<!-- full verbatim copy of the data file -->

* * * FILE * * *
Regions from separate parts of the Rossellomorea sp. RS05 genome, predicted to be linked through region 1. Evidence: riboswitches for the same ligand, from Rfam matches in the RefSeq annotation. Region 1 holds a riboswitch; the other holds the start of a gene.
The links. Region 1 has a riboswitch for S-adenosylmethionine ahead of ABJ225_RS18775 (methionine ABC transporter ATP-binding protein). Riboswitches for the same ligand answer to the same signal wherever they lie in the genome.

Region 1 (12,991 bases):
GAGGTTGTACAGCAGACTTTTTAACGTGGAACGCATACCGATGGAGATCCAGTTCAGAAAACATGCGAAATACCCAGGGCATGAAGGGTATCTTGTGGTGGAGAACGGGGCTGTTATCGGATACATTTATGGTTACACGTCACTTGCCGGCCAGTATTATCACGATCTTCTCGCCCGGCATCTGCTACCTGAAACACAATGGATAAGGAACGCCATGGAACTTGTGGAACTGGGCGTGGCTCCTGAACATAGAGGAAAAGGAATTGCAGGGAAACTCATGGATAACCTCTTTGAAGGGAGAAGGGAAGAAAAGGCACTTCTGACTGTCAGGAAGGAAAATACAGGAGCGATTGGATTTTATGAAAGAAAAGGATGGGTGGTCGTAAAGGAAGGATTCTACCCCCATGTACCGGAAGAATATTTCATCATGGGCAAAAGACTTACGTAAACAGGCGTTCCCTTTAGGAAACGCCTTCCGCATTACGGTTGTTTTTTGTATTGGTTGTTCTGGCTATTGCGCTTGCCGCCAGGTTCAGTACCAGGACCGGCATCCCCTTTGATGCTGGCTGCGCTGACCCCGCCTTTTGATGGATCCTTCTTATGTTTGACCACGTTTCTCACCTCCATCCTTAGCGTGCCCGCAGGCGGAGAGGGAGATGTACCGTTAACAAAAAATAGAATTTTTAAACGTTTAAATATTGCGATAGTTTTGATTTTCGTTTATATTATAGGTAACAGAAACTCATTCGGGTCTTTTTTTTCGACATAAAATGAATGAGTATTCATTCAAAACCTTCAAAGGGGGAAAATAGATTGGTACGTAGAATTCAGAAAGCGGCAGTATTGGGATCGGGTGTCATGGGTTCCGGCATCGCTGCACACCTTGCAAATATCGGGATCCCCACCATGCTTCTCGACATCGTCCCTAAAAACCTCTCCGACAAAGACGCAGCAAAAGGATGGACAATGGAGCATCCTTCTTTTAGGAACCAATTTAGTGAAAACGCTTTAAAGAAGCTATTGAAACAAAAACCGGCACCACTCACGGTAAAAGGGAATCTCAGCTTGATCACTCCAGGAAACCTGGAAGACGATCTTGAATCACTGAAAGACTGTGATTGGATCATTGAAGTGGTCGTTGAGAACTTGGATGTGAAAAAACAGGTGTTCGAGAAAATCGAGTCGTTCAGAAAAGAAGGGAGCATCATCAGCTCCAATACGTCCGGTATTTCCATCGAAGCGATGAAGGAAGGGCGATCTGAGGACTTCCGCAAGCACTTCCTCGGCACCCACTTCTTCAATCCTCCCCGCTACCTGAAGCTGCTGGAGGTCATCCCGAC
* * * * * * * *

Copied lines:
Regions from separate parts of the Rossellomorea sp. RS05 genome, predicted to be linked through region 1. Evidence: riboswitches for the same ligand, from Rfam matches in the RefSeq annotation. Region 1 holds a riboswitch; the other holds the start of a gene.
The links. Region 1 has a riboswitch for S-adenosylmethionine ahead of ABJ225_RS18775 (methionine ABC transporter ATP-binding protein). Riboswitches for the same ligand answer to the same signal wherever they lie in the genome.

Region 1 (12,991 bases):
GAGGTTGTACAGCAGACTTTTTAACGTGGAACGCATACCGATGGAGATCCAGTTCAGAAAACATGCGAAATACCCAGGGCATGAAGGGTATCTTGTGGTGGAGAACGGGGCTGTTATCGGATACATTTATGGTTACACGTCACTTGCCGGCCAGTATTATCACGATCTTCTCGCCCGGCATCTGCTACCTGAAACACAATGGATAAGGAACGCCATGGAACTTGTGGAACTGGGCGTGGCTCCTGAACATAGAGGAAAAGGAATTGCAGGGAAACTCATGGATAACCTCTTTGAAGGGAGAAGGGAAGAAAAGGCACTTCTGACTGTCAGGAAGGAAAATACAGGAGCGATTGGATTTTATGAAAGAAAAGGATGGGTGGTCGTAAAGGAAGGATTCTACCCCCATGTACCGGAAGAATATTTCATCATGGGCAAAAGACTTACGTAAACAGGCGTTCCCTTTAGGAAACGCCTTCCGCATTACGGTTGTTTTTTGTATTGGTTGTTCTGGCTATTGCGCTTGCCGCCAGGTTCAGTACCAGGACCGGCATCCCCTTTGATGCTGGCTGCGCTGACCCCGCCTTTTGATGGATCCTTCTTATGTTTGACCACGTTTCTCACCTCCATCCTTAGCGTGCCCGCAGGCGGAGAGGGAGATGTACCGTTAACAAAAAATAGAATTTTTAAACGTTTAAATATTGCGATAGTTTTGATTTTCGTTTATATTATAGGTAACAGAAACTCATTCGGGTCTTTTTTTTCGACATAAAATGAATGAGTATTCATTCAAAACCTTCAAAGGGGGAAAATAGATTGGTACGTAGAATTCAGAAAGCGGCAGTATTGGGATCGGGTGTCATGGGTTCCGGCATCGCTGCACACCTTGCAAATATCGGGATCCCCACCATGCTTCTCGACATCGTCCCTAAAAACCTCTCCGACAAAGACGCAGCAAAAGGATGGACAATGGAGCATCCTTCTTTTAGGAACCAATTTAGTGAAAACGCTTTAAAGAAGCTATTGAAACAAAAACCGGCACCACTCACGGTAAAAGGGAATCTCAGCTTGATCACTCCAGGAAACCTGGAAGACGATCTTGAATCACTGAAAGACTGTGATTGGATCATTGAAGTGGTCGTTGAGAACTTGGATGTGAAAAAACAGGTGTTCGAGAAAATCGAGTCGTTCAGAAAAGAAGGGAGCATCATCAGCTCCAATACGTCCGGTATTTCCATCGAAGCGATGAAGGAAGGGCGATCTGAGGACTTCCGCAAGCACTTCCTCGGCACCCACTTCTTCAATCCTCCCCGCTACCTGAAGCTGCTGGAGGTCATCCCGAC